Truth is dead; pasts are no more than unspeakable thoughts irrelevant to the new tasks lying ahead. No more do we wonder what could have been when the possibilities of what can be are limitless. Life is our own personal movie and we are its director creating new characters to play when the feeling strikes. The genre changes on a whim and we manufacture a fresh mask to fulfill our role, fate driving us to each destination on a fixed schedule. We’re powerless to fight against it and frankly ecstatic about the opportunity to live free from mortality. Death is merely the beginning of a new chapter, mistakes forgiven as we rise to meet a new challenge. We thank those who acted alongside us and hope to meet them again in the next life, our consciousness constantly shifting to and fro.
It’s total bullshit and yet completely to the point. Holy Motors depicts a malleable infrastructure to project our inherent God complexes upon it. We all use religion or the lack thereof to guide us through life like Céline (Edith Scob), taking us to our next destination so we may run free inside the moment and saving us from our transgressions so we may continue on. We’re all voyeurs trying to pry into the lives of others we believe may be more interesting, equally entranced and repulsed by what we see. Mr. Oscar shows us how age can either make us irrelevant or laud us with praise and thanks; sex can be irresistibly sensual or vile, demeaning, and repugnant; and love can come with preconditions, be too strong to last, or possess no boundaries.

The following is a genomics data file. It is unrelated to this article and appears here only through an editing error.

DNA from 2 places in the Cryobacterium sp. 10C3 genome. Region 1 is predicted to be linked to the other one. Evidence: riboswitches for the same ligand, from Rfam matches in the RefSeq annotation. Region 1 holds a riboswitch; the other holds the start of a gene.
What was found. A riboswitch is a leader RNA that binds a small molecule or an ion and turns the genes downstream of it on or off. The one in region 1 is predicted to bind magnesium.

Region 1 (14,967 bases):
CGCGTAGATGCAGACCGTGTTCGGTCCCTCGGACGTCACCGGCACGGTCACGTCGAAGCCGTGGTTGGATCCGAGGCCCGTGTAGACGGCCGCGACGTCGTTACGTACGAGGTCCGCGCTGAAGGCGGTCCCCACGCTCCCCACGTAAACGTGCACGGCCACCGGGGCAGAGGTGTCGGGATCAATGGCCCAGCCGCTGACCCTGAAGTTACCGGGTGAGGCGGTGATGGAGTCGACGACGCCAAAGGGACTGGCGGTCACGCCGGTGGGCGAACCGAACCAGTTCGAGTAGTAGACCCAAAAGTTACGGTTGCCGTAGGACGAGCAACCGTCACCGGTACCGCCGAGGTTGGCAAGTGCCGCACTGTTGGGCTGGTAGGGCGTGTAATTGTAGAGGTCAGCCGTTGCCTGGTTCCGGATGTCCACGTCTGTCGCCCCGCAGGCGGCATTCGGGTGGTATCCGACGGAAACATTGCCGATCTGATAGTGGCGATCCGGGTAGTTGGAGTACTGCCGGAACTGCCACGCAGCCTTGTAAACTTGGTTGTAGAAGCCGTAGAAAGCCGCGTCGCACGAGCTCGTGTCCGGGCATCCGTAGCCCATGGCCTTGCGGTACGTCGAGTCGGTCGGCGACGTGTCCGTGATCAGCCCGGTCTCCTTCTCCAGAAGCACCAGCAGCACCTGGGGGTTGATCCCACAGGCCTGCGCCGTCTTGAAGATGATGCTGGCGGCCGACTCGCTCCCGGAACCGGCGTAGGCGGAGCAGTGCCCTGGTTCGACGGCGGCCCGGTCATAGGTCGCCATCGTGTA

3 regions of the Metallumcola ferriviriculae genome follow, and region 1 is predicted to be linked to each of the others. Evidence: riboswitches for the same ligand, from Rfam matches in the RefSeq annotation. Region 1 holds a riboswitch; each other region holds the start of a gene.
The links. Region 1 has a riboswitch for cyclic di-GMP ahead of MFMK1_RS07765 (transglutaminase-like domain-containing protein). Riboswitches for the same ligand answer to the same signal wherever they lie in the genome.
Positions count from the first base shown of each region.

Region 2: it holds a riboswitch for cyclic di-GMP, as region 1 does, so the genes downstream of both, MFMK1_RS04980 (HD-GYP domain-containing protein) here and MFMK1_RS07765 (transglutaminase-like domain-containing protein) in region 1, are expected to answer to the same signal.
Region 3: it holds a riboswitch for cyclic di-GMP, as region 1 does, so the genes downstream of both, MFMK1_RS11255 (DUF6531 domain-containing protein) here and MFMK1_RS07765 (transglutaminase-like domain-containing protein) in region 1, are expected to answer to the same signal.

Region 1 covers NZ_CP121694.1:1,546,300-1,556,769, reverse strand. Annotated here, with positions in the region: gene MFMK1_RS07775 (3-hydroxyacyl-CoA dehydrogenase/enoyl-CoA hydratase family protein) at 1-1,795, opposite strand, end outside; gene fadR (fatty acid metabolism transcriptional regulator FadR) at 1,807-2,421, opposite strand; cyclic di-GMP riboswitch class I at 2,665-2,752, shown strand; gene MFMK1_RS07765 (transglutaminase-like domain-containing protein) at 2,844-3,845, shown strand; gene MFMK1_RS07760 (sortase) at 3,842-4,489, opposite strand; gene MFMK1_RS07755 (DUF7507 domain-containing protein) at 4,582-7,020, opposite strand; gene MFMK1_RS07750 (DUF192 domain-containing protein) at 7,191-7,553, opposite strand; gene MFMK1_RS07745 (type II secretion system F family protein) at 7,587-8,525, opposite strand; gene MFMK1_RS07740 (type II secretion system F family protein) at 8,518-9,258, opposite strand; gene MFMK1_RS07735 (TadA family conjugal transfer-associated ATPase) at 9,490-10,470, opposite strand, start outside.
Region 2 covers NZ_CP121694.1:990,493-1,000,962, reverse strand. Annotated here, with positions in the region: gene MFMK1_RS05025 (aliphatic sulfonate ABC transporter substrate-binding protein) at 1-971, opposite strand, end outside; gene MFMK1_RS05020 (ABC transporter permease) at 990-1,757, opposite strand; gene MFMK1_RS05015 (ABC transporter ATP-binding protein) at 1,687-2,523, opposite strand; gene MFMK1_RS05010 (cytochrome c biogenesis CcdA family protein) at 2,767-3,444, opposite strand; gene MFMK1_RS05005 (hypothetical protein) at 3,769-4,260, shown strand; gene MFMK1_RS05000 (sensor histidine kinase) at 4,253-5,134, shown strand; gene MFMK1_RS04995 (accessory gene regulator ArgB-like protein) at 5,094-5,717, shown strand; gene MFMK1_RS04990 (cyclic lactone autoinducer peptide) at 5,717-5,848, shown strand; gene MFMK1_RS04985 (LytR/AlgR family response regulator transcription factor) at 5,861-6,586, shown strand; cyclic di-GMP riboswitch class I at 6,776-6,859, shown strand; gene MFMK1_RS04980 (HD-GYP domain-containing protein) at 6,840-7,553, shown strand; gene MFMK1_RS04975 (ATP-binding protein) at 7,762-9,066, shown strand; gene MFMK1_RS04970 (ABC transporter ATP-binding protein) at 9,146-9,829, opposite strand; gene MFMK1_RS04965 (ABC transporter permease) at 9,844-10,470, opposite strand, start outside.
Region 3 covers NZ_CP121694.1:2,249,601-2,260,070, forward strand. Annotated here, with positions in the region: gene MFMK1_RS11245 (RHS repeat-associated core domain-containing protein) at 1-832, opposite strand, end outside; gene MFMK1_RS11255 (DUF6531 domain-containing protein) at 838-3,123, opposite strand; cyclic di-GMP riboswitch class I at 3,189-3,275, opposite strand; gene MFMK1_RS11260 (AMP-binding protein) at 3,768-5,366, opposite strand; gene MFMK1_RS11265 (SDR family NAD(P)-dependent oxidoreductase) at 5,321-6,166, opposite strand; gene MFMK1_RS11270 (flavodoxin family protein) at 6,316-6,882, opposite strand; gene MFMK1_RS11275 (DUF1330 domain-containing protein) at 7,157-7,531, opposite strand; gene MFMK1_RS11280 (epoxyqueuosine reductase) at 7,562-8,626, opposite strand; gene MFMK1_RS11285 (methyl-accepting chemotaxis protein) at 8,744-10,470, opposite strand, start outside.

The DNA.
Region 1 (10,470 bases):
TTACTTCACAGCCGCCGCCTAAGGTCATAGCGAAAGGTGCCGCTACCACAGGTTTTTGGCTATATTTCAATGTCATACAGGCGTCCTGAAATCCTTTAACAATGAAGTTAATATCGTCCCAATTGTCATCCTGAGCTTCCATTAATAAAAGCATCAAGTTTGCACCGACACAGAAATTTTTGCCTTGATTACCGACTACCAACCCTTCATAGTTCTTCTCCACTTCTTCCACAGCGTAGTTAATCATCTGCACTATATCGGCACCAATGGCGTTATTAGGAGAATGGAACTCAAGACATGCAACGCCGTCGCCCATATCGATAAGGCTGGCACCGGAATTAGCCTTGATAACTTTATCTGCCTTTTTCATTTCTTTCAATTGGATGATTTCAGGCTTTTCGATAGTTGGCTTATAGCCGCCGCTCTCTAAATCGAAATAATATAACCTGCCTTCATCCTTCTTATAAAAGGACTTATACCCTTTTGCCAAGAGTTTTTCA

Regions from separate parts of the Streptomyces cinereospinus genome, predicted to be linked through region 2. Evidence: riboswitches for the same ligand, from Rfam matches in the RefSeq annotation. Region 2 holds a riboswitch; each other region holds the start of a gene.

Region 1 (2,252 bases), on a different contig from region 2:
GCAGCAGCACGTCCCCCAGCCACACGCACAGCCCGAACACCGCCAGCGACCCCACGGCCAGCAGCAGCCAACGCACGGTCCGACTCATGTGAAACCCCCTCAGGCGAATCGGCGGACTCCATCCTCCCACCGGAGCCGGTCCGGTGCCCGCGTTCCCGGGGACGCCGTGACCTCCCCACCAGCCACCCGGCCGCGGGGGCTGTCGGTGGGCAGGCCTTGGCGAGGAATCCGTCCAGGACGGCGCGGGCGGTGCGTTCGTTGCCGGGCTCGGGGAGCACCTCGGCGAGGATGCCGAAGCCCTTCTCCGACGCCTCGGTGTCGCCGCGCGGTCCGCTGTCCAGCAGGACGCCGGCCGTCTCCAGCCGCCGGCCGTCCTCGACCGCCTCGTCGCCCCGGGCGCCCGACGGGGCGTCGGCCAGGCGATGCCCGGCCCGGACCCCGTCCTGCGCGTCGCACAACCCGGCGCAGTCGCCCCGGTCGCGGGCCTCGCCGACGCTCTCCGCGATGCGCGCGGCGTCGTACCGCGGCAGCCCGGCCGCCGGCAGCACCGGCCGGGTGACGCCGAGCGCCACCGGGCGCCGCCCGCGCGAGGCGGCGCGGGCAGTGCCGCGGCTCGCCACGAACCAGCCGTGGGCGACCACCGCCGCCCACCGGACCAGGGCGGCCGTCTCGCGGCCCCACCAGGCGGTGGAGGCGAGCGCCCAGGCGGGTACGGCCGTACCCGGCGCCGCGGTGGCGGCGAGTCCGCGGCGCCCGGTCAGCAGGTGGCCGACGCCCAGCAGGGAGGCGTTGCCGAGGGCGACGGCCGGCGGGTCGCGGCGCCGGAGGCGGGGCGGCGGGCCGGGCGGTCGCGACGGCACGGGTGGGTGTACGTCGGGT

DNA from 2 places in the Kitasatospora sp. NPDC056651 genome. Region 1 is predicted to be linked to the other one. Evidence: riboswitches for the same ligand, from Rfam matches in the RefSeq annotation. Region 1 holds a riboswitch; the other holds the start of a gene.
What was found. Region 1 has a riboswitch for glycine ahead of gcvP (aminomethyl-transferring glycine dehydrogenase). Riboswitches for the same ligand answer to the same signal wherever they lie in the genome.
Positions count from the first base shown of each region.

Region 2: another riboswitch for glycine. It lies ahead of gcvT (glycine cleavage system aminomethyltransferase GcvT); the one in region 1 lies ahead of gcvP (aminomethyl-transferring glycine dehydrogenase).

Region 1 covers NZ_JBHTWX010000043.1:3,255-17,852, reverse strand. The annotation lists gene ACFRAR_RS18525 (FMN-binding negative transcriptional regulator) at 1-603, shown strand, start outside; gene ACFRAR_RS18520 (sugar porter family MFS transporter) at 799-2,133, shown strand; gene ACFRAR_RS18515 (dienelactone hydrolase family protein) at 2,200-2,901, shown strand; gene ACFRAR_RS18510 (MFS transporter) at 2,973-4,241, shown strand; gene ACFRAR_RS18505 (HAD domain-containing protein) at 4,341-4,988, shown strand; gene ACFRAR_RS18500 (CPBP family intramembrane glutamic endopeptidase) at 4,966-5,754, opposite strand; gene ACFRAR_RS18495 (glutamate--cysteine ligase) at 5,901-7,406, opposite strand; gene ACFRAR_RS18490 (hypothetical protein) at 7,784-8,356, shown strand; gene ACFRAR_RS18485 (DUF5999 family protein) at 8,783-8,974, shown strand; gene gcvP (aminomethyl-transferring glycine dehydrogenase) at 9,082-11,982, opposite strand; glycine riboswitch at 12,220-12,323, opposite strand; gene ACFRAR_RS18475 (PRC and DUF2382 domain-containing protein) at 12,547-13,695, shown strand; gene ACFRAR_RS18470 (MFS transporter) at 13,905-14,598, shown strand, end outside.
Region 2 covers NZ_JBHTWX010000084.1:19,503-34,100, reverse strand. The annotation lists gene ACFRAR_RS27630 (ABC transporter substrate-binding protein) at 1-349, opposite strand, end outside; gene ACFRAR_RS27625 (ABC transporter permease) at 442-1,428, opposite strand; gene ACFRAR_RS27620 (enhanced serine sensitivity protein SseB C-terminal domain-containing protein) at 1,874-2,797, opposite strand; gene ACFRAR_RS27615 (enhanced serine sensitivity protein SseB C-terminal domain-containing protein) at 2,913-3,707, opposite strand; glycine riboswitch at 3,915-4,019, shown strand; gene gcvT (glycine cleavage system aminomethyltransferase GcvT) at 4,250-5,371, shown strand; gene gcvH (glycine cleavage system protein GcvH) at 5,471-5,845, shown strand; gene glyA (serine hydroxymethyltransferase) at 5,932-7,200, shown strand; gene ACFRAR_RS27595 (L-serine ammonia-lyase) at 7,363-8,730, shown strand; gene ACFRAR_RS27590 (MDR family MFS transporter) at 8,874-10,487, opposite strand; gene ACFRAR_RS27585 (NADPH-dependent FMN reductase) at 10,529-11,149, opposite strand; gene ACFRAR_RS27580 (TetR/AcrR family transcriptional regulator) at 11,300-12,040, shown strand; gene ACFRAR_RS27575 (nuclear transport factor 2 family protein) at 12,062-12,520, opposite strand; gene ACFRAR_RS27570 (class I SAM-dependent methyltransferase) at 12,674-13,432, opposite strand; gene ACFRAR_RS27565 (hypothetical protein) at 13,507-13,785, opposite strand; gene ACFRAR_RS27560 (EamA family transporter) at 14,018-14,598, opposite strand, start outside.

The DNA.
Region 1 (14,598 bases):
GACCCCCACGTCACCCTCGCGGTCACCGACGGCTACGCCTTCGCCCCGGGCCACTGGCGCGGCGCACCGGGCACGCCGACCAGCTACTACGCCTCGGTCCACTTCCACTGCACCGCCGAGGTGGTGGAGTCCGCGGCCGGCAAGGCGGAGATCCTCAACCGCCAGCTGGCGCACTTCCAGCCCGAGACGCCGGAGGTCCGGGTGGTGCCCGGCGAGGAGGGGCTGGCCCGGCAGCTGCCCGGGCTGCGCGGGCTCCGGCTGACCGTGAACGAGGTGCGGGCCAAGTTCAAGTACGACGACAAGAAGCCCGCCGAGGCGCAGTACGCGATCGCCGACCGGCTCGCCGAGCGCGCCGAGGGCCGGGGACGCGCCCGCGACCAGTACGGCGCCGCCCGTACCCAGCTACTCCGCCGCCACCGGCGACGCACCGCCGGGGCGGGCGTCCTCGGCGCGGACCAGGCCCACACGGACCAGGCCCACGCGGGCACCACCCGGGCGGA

And he does it all in one strange, exciting day set to music alongside a collection of women spanning Eva Mendes‘ sexpot Kay M, Kylie Minogue‘s lost love Jean, Elise Lhomeau‘s grateful Elise, and Jeanne Disson‘s sweetly insecure Angèle. Lavant is a revelation transforming into a wealth of disparate characterizations while remaining a quiet, introspective soul when in between performances. Carax places him in insane situations full of suspense, emotion, frivolity, or unavoidable severity—he is the epitome of the new flesh with apologies to David Cronenberg. As broken down ‘sets’ are shown full of blank mannequins and camcorders, ‘reality’ shows us their replacements. Our eyes are now the cameras and we the lead actors in some large, all-encompassing film. Privacy is dead and everything is for sale, including our tombstones.
Carax is no easy filmmaker and Holy Motors is no easy film and yet I can’t stop myself from finding it more captivating each time I recall a scene. It’s an art piece of the highest sort, begging you to delve beneath the surface and open yourself to its wonders. I thought it was merely all right while it played, but processing its myriad intricacies now keeps me wondering if it isn’t a masterpiece after all. From the stunning, lustful motion-capture dance to the invigorating accordion band marching through the streets to its blatant look behind the curtain of the medium’s own magic, this is a movie containing some of the years most unforgettable moments. I feel as I did after watching David Lynch‘s Lost Highway for the first time and that’s what I call high praise.
 Eva Mendes and Denis Lavant in Indomina Group’s Holy Motors (2012)
 A scene from Indomina Group’s Holy Motors (2012)
 A scene from Indomina Group’s Holy Motors (2012)